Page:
4 posted on 08/14/2012 2:50:42 AM PDT by BereanBrain
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To: Lattero
Interesting takeaways:When here, they quickly adapted and became ardent Americans.

This is something you don't get in our current immigration environment. This is why English should be the only language of government and those state and local governments that receive federal funding. Illegal immigrants have no incentive to learn English or about American culture. Legal immigrants are treated worse than dirt by our American bureaucracy.

Welfare reform is desperately needed. We shouldn't give welfare to non-citizens. Secondly, there needs to be a ban on welfare to green card holders as well. 43% of legal immigrants are on welfare after 20 years. The habit is formed early on.

5 posted on 08/14/2012 3:08:46 AM PDT by 1010RD (First, Do No Harm)
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To: BereanBrain

War profiteering has a long history.


6 posted on 08/14/2012 3:13:02 AM PDT by 1010RD (First, Do No Harm)
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To: BereanBrain

Supporting the Mexican dictator - astonishing! I never knew that...

Hats off to Texas for fighting it through and winning out over THOSE odds.


7 posted on 08/14/2012 3:34:52 AM PDT by Jack Hammer
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To: Jack Hammer
According to this more thorough article (12th paragraph), they planned to go to Mexico, and then travel via ship to Union-occupied New Orleans in order to join the Union forces.
8 posted on 08/14/2012 4:09:30 AM PDT by Lattero
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To: Lattero

This “more through” NY times piece is just that....a piece of pure garbage. Although the story is mostly true, the author goes into “la la land” to tell the story as if he were there.

Read the article closely and you will find absolute bias against the confederates and pure love for the traitors...and that was exactly what they were.....TRAITORS!

In his article you would think he was actually at the battle.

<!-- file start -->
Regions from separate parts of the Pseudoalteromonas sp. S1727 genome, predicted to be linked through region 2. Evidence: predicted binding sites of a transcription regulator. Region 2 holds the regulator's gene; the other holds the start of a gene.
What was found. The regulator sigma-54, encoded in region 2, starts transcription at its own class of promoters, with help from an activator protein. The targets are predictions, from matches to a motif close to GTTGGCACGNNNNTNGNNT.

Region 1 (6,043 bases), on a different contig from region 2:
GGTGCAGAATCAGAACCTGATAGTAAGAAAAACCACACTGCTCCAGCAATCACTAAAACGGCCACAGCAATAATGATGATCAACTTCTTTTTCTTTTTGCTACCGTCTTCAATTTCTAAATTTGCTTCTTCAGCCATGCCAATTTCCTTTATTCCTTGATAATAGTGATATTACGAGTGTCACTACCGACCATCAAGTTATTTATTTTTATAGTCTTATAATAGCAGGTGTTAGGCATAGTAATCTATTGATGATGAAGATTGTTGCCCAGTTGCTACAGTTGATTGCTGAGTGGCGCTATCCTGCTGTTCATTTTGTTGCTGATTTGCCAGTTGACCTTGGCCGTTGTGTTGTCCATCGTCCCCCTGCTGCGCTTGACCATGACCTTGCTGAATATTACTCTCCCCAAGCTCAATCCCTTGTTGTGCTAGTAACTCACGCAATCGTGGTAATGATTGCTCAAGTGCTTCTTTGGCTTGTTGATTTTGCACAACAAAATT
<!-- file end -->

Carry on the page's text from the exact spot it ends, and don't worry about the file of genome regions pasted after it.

(...A trigger-happy Confederate fired a rifle shot that shattered the summer night stillness. One of the watchmen crumpled dead into the dry grass and caliche soil.)

He even cites two remarkable incidents: One was the fact that he knew of a “trigger happy confederate” that was too quick on the trigger during the initial face to face conflict. The other was that the “trigger happy” shooter shot the man on the banks of the Nueces river and the man fell dead on the caliche ground.

Well, for you that don’t know the territory, the banks of the river are not caliche, they are limestone!

So much with this “Yankee” author’s detailed and non-biased story.


9 posted on 08/14/2012 4:40:45 AM PDT by DH (Once the tainted finger of government touches anything the rot begins)
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To: DH

Wait a second. These guys who just wanted to farm their land and raise their families were “traitors” because they wouldn’t join the Confederacy??? Explain the logic behind that, if you would, please?


10 posted on 08/14/2012 5:34:48 AM PDT by IronJack (=)
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To: Lattero; lightman; Charles Henrickson; bcsco

The referenced German loyalists were made of many (or entirely) Wendish Lutherans.


11 posted on 08/14/2012 7:06:40 AM PDT by Cletus.D.Yokel (Catastrophic Anthropogenic Climate Alterations - The acronym explains the science.)
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To: DH; Cletus.D.Yokel
Read the article closely and you will find absolute bias against the confederates and pure love for the traitors...and that was exactly what they were.....TRAITORS!

These immigrants never pledged allegiance to the Confederacy. So in no way can they be considered traitors. To claim so is to use the same manipulative tactics our current administration uses against us.

12 posted on 08/14/2012 7:20:42 AM PDT by bcsco (Bourbon gets better with age...I age better with Bourbon.)
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To: IronJack
Treason did never flourish. What’s the reason?
If treason flourish, none dare call it treason.
These nice, newly minted Americans saw treason flourishing - and made the mistake of calling it treason. It was their last mistake.

13 posted on 08/14/2012 7:24:58 AM PDT by conservatism_IS_compassion (The idea around which “liberalism" coheres is that NOTHING actually matters except PR.)
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To: BereanBrain

Sam Houston was trying to make it to La, where President Jackson had stationed a large contingent of US troops. Houston then planned to annihilate Mexican forces with the aid of US troops. The US was solidly on the side of the Texans.